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Stud colt bred his dam

Equine-Reproduction.com Bulletin Board » Hormonal Manipulation » Stud colt bred his dam « Previous Next »


Author Message
 

Molly M.
Breeding Stock
Username: Molly

Post Number: 151
Registered: 03-2006
Posted on Monday, May 12, 2008 - 10:26 pm:   Edit Post Delete Post    Move Post (Moderator/Admin Only)

Well, I knew I was playing with fire, but until today I had not seen my yearling put enough together to get the job done, but today my husband witnessed him breed his dam. They are now separated.

I think what spurred the whole thing on is we brought a new mare in who is in heat. They could socialize a little too much at the gate. The new mare likes the stud colt and the mare. My mare likes the new mare. They tease each other over the gate until they are standing basically. My mare came very much in heat. My colt got in on the action.

So the two mares are now together and the colt is by himself. There is a hotwire over the gate, so no more carousing.

So now what? My farrier was here tonight and suggested I see if she comes in next cycle, then lutalyse her if she does not.

What is recommended here? How many of you would terminate this type of pregnancy? I had no plans to take her to any other stud this year.
 

Tracy Smith, Tali due 6/08
Senior Stallion or Mare
Username: Tracys

Post Number: 1239
Registered: 08-2007
Posted on Tuesday, May 13, 2008 - 02:18 am:   Edit Post Delete Post    Move Post (Moderator/Admin Only)

Call your vet now. There is no reason to wait, he/she can advise you what meds to give to induce a heat cycle and make sure she's not pregnant.
 

Jos
Board Administrator
Username: Admin

Post Number: 1913
Registered: 10-1999
Posted on Tuesday, May 13, 2008 - 02:33 pm:   Edit Post Delete Post    Move Post (Moderator/Admin Only)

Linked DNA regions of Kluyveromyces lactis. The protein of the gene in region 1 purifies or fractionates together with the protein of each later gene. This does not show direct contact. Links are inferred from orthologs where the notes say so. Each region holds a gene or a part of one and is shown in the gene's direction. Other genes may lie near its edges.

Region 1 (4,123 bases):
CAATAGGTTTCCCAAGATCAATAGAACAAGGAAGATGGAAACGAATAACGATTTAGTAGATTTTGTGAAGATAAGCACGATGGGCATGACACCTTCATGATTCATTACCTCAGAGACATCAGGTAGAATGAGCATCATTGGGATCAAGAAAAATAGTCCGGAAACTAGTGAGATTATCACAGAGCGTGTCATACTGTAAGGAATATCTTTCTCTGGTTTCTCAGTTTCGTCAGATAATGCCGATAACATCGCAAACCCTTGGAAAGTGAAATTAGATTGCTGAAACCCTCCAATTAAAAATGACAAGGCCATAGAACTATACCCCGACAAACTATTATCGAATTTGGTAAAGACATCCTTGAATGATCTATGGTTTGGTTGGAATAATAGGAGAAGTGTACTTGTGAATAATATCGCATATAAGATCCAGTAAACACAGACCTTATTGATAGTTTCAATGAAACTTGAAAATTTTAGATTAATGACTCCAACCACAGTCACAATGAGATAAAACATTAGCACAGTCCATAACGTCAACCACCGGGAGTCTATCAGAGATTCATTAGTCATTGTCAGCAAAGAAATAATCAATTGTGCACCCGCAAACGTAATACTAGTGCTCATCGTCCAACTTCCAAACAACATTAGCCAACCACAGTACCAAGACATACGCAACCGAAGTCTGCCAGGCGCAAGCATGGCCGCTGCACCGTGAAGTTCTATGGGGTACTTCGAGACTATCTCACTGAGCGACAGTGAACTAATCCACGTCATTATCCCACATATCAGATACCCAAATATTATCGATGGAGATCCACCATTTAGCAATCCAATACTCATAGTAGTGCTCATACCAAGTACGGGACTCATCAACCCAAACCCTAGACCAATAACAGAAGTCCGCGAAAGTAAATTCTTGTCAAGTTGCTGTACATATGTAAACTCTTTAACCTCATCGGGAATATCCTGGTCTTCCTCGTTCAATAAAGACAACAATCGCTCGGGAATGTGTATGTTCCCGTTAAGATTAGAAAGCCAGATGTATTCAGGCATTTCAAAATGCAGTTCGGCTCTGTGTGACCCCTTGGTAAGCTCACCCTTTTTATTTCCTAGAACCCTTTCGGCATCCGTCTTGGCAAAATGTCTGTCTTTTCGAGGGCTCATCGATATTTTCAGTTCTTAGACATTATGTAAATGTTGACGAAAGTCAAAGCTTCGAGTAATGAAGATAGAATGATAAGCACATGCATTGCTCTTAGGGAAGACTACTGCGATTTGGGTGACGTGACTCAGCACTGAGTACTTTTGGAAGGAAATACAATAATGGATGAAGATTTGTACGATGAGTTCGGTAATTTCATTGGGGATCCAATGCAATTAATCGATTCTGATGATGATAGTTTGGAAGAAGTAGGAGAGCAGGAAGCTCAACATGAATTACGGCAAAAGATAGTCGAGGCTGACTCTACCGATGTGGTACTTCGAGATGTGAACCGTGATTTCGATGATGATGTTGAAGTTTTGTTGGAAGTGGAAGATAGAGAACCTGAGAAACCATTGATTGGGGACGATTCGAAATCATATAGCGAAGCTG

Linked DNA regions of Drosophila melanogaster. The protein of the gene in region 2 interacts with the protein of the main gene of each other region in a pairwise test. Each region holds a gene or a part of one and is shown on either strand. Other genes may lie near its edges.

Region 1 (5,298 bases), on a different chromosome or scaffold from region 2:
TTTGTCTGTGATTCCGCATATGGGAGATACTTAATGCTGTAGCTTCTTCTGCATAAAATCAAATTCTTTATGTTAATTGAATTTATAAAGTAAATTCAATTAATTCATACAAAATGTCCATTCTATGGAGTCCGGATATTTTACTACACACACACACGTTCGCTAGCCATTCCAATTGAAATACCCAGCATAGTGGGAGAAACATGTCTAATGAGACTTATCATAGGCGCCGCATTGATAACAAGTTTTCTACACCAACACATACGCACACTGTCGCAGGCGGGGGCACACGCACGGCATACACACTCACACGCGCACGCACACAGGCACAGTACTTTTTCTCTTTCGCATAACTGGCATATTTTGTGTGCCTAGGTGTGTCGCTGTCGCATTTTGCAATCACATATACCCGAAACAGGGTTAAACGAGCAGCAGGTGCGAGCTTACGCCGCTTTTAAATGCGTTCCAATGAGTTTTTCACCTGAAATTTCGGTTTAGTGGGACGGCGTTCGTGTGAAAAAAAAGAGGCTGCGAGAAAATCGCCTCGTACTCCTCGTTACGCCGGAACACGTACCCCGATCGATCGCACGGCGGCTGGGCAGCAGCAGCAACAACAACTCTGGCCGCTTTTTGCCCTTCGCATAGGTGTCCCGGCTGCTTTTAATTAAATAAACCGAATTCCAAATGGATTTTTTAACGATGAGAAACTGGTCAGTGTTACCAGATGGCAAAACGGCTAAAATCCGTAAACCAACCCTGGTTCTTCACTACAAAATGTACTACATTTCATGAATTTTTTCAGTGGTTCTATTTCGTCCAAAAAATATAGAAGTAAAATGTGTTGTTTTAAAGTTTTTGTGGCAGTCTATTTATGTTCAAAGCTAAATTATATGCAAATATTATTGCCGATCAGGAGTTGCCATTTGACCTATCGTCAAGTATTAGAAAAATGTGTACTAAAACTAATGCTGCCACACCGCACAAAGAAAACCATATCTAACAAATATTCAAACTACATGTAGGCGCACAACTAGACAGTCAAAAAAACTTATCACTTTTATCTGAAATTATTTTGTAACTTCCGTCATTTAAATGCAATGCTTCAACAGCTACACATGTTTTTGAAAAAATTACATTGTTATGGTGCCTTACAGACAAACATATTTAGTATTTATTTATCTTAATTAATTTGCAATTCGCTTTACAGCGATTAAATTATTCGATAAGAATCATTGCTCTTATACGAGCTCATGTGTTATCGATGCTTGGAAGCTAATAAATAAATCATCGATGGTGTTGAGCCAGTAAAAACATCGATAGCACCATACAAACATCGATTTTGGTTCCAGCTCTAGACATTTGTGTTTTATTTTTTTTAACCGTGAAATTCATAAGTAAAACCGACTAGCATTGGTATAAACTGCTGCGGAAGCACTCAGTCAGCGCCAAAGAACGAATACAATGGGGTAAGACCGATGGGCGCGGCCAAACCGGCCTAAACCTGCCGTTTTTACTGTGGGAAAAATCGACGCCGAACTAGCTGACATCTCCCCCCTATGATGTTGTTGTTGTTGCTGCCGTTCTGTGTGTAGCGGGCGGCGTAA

You need to wait until at least 6 days after the ovulation for use of prostaglandin to cause short-cycling and return to estrus (with associated pregnancy loss if there is a pregnancy), so certainly talk to your vet, but unless they recommend otherwise, I'd wait until about 8 days after you see the mare still being in heat before giving the prostaglandin.
 

Tracy Smith, Tali due 6/08
Senior Stallion or Mare
Username: Tracys

Post Number: 1241
Registered: 08-2007
Posted on Wednesday, May 14, 2008 - 01:15 am:   Edit Post Delete Post    Move Post (Moderator/Admin Only)

That's what I meant Jos :-) No need to wait to call the vet, do it now and find out what they recommend :-)
 

Molly M.
Breeding Stock
Username: Molly

Post Number: 152
Registered: 03-2006
Posted on Wednesday, May 14, 2008 - 10:42 am:   Edit Post Delete Post    Move Post (Moderator/Admin Only)

Yep, my vet recommends 14 days after the heat is over. Does this sound right? I think she would be coming in again on her own by then too. Am I right?

I am not breeding her this year, so short cycle or whatever is no big deal.

Thanks for your replies.
 

Jos
Board Administrator
Username: Admin

Post Number: 1917
Registered: 10-1999
Posted on Wednesday, May 14, 2008 - 12:23 pm:   Edit Post Delete Post    Move Post (Moderator/Admin Only)

Yup. By 14 days she should be coming back into estrus herself.
 

Molly M.
Breeding Stock
Username: Molly

Post Number: 156
Registered: 03-2006
Posted on Tuesday, June 03, 2008 - 10:53 am:   Edit Post Delete Post    Move Post (Moderator/Admin Only)

Well, I have a real feeling she caught. I have not seen a sign of her coming back in, though the other mare she pastured with did.

Today the vet is coming. I hate to give her that shot today because we are taking her on a camping/trailriding trip this weekend. Is it OK to wait a few more days until after the weekend before giving it? How long does it take to bring a mare in heat? I will ask all these questions to my vet too, don't worry.